WASHINGTON, DC â€“ The Congressional Black Caucus (CBC) filed an amicus brief in the North Carolina Supreme Court June 11, 2015 urging justices to review the state legislatureâ€™s redistricting plan from 2011 on claims of racial gerrymandering and disenfranchisement of minority voters.
â€œMembers of the Congressional Black Caucus have a strong interest in ensuring that claims of racial gerrymandering by the state legislatures are evaluated in a way that is consistent with the Voting Rights Act, especially in light of the U.S. Supreme Courtâ€™s most recent decision involving the state of Alabama,â€ said Representative G. K. Butterfield (NC-01), Chairman of the Congressional Black Caucus.
â€œMany CBC members led the fight to end the practice of voter disenfranchisement 50 years ago, and we refuse to stand by silently while historical advancements in equality and fairness are reversed, making it increasingly difficult for all citizens to vote and have a voice in Americaâ€™s democratic process. The CBC is in a unique position to appreciate and articulate the potential consequences of plans, such as the one put forth by the North Carolina General Assembly, to undermine the very purpose of the Voting Rights Act.Â Moreover, as members of Congress, we have a responsibility to protect the voting rights of all citizens, but especially for the most vulnerable whose votes have historically been challenged and denied over the course of our countryâ€™s history,â€ he concluded.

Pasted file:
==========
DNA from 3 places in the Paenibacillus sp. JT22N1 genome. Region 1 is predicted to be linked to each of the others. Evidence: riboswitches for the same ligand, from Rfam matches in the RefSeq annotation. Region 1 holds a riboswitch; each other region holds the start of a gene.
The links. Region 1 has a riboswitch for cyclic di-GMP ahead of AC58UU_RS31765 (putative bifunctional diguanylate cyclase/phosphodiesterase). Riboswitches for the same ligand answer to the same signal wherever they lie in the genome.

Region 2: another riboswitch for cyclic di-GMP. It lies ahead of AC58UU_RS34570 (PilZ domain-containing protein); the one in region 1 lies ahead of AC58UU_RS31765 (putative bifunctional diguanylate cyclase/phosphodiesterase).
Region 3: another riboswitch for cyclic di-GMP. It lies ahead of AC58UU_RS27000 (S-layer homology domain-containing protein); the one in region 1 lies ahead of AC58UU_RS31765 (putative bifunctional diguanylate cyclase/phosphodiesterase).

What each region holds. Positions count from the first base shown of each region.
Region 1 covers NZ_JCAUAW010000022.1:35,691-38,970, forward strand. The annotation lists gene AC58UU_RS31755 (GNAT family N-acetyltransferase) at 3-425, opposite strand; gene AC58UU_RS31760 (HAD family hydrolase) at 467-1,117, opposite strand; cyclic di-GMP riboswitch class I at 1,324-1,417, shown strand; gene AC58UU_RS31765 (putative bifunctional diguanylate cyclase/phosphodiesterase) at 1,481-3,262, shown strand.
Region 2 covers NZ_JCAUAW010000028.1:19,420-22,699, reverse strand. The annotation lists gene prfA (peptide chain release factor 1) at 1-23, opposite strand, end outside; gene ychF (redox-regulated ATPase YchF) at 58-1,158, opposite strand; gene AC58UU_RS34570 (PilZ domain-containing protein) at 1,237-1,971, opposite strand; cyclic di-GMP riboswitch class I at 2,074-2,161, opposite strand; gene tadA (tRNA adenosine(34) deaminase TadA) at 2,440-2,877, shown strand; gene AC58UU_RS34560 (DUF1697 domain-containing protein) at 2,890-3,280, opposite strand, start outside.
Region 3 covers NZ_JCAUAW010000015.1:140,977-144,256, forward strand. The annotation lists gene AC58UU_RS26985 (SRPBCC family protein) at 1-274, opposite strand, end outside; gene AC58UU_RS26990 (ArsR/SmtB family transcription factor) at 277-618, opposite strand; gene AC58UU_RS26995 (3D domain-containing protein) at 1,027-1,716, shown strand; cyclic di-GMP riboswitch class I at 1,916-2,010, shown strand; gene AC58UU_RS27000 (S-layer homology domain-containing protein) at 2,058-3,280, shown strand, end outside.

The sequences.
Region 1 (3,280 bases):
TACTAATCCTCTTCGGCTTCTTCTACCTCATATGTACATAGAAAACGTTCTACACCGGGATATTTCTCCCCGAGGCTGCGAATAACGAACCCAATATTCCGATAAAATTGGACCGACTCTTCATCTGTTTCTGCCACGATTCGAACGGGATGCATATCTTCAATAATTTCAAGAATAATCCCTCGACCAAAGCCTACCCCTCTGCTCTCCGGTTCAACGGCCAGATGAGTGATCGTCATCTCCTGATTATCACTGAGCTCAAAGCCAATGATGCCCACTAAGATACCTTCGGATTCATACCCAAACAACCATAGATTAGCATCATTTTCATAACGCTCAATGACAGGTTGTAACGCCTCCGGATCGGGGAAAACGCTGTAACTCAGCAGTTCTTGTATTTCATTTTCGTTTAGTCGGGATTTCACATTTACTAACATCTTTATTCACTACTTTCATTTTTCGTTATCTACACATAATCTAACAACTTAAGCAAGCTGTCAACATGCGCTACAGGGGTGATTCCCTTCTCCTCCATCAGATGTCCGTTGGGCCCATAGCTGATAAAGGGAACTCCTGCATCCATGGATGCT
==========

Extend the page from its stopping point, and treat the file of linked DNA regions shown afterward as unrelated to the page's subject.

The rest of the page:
To view the amicus brief, visit here.
Since its establishment in 1971, Members of the Congressional Black Caucus (CBC) have joined together to empower Americaâ€™s neglected citizens and address their legislative concerns. For more than 40 years, the CBC has consistently been the voice for people of color and vulnerable communities in Congress and has been committed to utilizing the full Constitutional power and statutory authority of the United States government to ensure that all U.S. citizens have an opportunity to achieve the American Dream. To learn more about the Congressional Black Caucus, visit http://cbc-butterfield.house.gov.